But, is it possible to be a Data Company or have a Data Driven culture without a minimal structured Data Governance process? I don’t think so. Why don’t founders take advantage of the fact they are starting from scratch to minimally structure a Data Governance process mapping and comply with Privacy requirements?

 

I also cannot answer that question. But, with the experience I acquired as a CTO for an Italian startup in the last two years, I can say that the difficulty level of adopting a Data Governance and adapting to GDPR standards after your applications have already had a go-live is the same of a large corporation.

 

When I talk about Data Governance, I don’t mean that all the DAMA chapters should be entirely structured since the beginning. Nor that there is a need for the rigidity and high degree of formalism of the Information Architecture processes. The first step to be taken to become a Data Company with a Data Driven culture is simply to adopt a Data Catalog based on broad connectivity and machine learning capacity to define metadata, lineage and glossary terms.

 

But what is a Data Catalog? A Data Catalog is a repository of technical and business metadata about an organization’s data and information sources. A data catalog spans five key areas: intelligence, collaboration, guided navigation, active governance and a broad and deep connectivity. These five key areas will allow you to easily search, interpret and analyze data assets in one friendly interface, use data assets exercising authority over those assets by identifying those that are sensitive to Privacy and applying appropriate masking and access rules.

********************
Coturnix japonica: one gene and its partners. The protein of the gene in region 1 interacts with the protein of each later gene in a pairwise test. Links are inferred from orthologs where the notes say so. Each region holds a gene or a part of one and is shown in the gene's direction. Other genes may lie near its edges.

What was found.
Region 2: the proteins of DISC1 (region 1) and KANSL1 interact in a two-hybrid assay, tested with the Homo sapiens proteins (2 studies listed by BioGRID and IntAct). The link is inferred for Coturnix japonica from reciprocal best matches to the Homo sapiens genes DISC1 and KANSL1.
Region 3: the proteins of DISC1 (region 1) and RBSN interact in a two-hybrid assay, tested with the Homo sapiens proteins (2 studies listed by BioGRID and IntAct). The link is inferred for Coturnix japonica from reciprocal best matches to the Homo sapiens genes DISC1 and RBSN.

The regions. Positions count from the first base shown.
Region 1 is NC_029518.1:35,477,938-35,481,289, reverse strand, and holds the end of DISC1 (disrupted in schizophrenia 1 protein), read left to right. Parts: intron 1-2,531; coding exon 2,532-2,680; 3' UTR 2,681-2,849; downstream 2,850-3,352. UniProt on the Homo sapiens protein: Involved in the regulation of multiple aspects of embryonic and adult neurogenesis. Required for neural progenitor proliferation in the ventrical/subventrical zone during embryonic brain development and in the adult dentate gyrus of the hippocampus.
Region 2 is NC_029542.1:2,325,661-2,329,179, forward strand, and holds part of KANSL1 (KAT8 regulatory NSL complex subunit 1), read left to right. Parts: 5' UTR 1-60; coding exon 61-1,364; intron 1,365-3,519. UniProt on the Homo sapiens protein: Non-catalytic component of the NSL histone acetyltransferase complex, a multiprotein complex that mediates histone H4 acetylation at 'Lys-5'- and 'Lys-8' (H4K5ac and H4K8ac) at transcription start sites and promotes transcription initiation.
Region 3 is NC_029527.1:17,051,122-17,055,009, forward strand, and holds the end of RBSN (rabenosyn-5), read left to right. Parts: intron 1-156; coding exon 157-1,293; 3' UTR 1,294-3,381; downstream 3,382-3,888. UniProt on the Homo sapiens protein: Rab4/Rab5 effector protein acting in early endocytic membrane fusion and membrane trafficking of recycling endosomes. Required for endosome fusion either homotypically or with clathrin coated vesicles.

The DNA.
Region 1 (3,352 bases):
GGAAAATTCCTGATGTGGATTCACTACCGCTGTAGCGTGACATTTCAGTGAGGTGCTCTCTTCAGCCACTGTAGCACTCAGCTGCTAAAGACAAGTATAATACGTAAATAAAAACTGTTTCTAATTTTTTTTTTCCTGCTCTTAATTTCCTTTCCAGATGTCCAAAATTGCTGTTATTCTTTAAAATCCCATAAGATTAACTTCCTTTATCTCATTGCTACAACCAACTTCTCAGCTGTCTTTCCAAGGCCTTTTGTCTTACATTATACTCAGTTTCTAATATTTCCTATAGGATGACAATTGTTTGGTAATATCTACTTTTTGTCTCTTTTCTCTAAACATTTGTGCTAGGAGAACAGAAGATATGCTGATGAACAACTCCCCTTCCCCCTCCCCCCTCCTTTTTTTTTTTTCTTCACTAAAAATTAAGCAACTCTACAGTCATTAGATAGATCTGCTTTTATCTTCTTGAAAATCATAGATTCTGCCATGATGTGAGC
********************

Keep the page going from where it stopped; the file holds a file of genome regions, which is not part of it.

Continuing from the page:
The adoption of a Data Catalog to support a Data Governance and Privacy strategy will disseminate a Data Driven culture much more quickly covering in a controlled and complete manner the Privacy, Risk and Compliance requirements. Through a curation process will be possible to assign stewards to data assets to create glossaries and business terms associated to technical metadata. A Data Catalog will naturally increase the speed of the development of new services and products as well as greater agility and accuracy in the treatment of relevant information for strategic decision making.

 

It is not necessary to be large to adopt Data Governance processes in the same way that if the company does not manage its data properly they cannot call themselves a Data Company. Having data is not enough. It is necessary to know the data and in fact use it to add even more value to your customers.

 

By Andre Luiz Coelho da Silva

The Rising Need for Data Governance in Healthcare

Healthcare is changing, and it all comes down to data. Leaders in healthcare seek to improve patient outcomes, meet changing business models (including value-based care), and ensure compliance while creating better experiences. Data & analytics represents a major opportunity to tackle these challenges. Indeed, many healthcare organizations today are embracing digital transformation and using data to enhance operations. In other words, they use data to heal more people and save more lives.

Female doctor reviewing healthcare data at a computer

How can data help change how care is delivered? Value-based care is a new concept, growing in popularity and transforming the business model. It introduces a new incentivization structure for physicians, which rewards them for the value of their care instead of the quantity of care. The goal is to support better patient outcomes. Hospitals and pharmacies, too, are increasingly considering this model. Leaders are asking how they might use data to drive smarter decision making to support this new model and improve medical treatments that lead to better outcomes.

Yet this is not without risks. Protected health information (PHA) and personally identifiable information (PII) that providers of healthcare and clinical trials manage is pursuant to privacy laws, like the HIPAA, CCPA, and GDPR, which mandate how such data can be used. This data is also a lucrative target for cyber criminals. Healthcare leaders face a quandary: how to use data to support innovation in a way that’s secure and compliant?